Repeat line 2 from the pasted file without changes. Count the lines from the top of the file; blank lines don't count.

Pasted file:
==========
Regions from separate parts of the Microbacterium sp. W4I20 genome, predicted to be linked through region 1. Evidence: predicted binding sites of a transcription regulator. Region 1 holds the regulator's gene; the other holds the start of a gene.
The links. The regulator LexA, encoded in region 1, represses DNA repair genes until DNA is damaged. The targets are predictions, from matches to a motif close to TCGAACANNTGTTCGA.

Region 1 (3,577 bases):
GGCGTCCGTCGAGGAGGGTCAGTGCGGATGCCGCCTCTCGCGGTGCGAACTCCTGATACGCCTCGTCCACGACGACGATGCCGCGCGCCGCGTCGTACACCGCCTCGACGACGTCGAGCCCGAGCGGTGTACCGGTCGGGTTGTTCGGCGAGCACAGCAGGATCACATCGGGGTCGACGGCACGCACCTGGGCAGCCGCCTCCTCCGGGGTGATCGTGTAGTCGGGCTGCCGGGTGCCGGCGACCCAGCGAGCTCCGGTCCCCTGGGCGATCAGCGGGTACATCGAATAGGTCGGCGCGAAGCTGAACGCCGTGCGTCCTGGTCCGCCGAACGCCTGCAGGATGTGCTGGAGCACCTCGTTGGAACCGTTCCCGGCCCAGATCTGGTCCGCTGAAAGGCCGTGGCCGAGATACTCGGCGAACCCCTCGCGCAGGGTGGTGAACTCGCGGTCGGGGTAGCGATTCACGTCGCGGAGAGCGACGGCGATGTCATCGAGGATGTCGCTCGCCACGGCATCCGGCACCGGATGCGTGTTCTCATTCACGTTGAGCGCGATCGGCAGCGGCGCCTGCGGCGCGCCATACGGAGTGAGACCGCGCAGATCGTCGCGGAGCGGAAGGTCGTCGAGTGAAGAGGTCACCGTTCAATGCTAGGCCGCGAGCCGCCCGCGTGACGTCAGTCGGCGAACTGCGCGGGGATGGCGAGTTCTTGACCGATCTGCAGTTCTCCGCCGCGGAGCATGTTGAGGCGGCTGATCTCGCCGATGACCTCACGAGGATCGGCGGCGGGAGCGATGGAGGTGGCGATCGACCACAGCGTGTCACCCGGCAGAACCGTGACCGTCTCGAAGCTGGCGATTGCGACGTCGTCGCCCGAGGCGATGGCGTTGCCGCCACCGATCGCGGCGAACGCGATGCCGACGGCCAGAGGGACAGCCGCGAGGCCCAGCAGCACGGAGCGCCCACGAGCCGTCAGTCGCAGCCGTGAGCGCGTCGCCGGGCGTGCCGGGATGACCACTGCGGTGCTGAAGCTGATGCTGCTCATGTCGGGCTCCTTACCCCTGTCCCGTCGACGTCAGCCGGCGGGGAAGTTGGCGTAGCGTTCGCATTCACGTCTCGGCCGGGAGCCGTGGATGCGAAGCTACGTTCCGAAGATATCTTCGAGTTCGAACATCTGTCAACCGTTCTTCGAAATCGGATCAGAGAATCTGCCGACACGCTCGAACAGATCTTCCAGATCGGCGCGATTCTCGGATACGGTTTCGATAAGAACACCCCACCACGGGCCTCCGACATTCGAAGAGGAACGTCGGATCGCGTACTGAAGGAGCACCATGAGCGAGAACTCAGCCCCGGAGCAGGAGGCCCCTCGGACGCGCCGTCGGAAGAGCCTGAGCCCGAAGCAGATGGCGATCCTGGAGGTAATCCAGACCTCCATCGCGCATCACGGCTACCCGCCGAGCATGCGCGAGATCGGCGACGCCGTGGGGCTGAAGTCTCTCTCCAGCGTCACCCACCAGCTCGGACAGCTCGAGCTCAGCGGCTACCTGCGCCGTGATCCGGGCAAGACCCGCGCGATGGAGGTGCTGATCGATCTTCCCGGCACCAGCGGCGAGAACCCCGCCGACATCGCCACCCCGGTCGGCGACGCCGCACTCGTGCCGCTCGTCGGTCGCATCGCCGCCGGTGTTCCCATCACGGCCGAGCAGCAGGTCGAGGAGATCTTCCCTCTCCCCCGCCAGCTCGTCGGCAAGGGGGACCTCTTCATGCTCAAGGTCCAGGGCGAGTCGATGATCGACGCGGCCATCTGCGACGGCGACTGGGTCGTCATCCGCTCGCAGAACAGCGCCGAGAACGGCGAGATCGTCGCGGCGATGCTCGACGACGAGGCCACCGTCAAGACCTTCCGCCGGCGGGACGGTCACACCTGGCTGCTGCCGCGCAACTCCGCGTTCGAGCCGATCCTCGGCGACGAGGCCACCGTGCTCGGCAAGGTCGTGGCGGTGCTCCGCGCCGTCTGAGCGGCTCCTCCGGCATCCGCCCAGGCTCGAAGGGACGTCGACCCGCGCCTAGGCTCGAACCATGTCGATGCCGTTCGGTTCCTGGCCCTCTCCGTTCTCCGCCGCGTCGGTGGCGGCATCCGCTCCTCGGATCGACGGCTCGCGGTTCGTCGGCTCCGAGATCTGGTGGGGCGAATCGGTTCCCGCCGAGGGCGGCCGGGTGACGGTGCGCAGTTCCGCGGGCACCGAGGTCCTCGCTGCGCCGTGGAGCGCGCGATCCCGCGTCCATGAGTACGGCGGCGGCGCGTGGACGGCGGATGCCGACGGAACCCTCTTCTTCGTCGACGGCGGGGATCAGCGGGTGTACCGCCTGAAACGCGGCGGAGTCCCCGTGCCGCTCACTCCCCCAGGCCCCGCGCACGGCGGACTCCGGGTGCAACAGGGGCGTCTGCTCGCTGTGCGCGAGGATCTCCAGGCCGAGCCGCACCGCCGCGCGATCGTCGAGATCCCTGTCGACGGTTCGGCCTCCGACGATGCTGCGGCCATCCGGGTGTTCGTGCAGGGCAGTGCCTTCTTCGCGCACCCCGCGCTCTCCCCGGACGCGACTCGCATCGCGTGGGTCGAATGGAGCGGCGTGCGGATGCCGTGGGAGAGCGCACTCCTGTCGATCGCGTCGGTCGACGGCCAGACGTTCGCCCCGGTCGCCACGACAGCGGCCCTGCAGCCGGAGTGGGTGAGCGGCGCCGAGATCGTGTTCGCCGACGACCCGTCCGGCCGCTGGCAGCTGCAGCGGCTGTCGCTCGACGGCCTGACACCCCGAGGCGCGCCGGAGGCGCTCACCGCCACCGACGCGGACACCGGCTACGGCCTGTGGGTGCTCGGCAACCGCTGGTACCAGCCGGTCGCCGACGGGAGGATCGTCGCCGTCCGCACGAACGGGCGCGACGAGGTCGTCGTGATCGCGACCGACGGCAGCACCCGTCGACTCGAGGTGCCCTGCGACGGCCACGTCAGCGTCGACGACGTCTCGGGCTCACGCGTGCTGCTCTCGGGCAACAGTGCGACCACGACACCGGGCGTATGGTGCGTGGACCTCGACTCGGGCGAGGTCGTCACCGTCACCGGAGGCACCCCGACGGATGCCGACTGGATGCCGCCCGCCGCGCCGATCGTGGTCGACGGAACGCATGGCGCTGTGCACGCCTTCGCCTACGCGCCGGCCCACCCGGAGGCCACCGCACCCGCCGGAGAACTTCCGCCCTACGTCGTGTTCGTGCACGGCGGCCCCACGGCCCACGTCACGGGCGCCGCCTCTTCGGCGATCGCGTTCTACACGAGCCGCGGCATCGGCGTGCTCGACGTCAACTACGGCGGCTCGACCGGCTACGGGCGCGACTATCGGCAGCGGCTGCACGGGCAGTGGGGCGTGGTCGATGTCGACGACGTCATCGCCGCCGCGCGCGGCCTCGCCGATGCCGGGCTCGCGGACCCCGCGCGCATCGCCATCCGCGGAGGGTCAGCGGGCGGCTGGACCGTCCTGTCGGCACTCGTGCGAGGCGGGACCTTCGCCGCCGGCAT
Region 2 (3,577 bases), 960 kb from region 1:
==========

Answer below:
The links. The regulator LexA, encoded in region 1, represses DNA repair genes until DNA is damaged. The targets are predictions, from matches to a motif close to TCGAACANNTGTTCGA.